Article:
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What’s A Tiny Kinsey Scale, Anyway?

So what exactly is a “tiny Kinsey Scale?” I’m so glad you asked.

Forty-five years before I was born, in 1948, a sexologist named Alfred Kinsey published Sexual Behavior in the Human Male, a scholarly book on human sexual behaviour that was controversial at the time. Through his research, Kinsey found that sexuality in humans was more varied than what was officially being taught. He found that sexuality fell on a spectrum from completely heterosexual to completely homosexual with a lot of grey area in between. This spectrum is called The Kinsey Scale.

I was born in 1993 to parents who thought the name Kinsey was a good fit for their new baby girl. The name derives from two Old English words that roughly translates to “royal victory” or “king’s victory.” To date, I haven’t met another Kinsey in-person.

Like a lot of people with uncommon names, I searched for it unsuccessfully on keychains, mugs, and other souvenirs growing up -- especially during vacation. I’d given up hope that I’d find it by my preteen years, until a bathroom break at a rest stop during one of those family vacations brought me face to face with a DVD that had my name across the top in large, red block letters: KINSEY. Underneath it read, “Let’s talk about sex.” I’d just found the 2004 biopic about Alfred Kinsey’s research starring Liam Neeson as the sexologist, and it felt like the DVD was speaking directly to me. Thrilled, I picked it up and read the summary on the back, glancing over my shoulder to make sure I wouldn’t get caught with the contraband.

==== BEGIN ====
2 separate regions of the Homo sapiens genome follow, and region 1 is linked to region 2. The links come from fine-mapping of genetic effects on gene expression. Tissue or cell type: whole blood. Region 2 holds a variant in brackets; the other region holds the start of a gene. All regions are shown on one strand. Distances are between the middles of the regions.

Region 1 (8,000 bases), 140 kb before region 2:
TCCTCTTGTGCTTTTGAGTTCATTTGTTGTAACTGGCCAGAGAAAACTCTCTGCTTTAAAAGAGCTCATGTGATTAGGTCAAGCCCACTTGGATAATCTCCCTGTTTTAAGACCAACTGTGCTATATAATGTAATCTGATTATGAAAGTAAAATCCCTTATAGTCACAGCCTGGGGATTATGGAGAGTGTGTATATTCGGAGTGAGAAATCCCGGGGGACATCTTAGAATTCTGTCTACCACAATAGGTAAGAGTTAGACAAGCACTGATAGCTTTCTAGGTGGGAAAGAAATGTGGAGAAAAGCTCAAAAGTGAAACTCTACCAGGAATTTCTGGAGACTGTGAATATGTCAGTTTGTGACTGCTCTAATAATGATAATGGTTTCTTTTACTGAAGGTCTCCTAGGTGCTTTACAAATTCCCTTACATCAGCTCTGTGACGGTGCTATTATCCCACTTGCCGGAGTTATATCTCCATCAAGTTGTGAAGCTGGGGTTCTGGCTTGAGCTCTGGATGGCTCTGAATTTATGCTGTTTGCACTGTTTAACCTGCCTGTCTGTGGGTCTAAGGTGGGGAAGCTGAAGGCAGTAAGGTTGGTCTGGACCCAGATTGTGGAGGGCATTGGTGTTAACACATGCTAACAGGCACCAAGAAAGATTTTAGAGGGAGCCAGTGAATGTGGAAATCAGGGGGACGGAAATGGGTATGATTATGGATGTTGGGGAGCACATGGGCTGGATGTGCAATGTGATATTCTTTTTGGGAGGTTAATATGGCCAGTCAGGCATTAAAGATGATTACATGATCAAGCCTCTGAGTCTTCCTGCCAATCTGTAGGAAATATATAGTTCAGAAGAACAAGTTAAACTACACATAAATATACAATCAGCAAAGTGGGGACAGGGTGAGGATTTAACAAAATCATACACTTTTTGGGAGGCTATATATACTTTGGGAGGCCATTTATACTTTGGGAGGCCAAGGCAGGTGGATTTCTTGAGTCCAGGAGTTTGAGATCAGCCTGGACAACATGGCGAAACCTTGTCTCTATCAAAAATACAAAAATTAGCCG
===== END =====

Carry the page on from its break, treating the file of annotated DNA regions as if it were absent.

As quickly as I picked it up, I heard one of my parents calling for me and I returned the DVD to its original spot. The family road trip continued. Life continued, but the knowledge that there was something out there with my name on it – a movie – stayed with me.

For years, I thought about those red letters and wondered about their implications: why was my name synonymous with sex and what did it mean for me? I wondered if it was an open joke everyone else was in on. But because of a strict religious upbringing, I wasn’t able to research the details of the Kinsey Scale until a decade later when I stepped into my own identity as a lesbian, around my senior year of college. By then I’d figured out that there was no global conspiracy surrounding my name, though it did make for clever social media branding.

So, that’s what I did: I was small, newly out, and looking for a witty way to convey a bit of my personality into my online presence. tinykinseyscale (punctuation intentional) is my interpretation of a quirky coming of age story, 70 years of human sexual behaviour research that I share a name with and also happen to fall on, and being of small stature, all rolled into 15 letters behind an @-symbol on the internet.

And that, as they say, is history.


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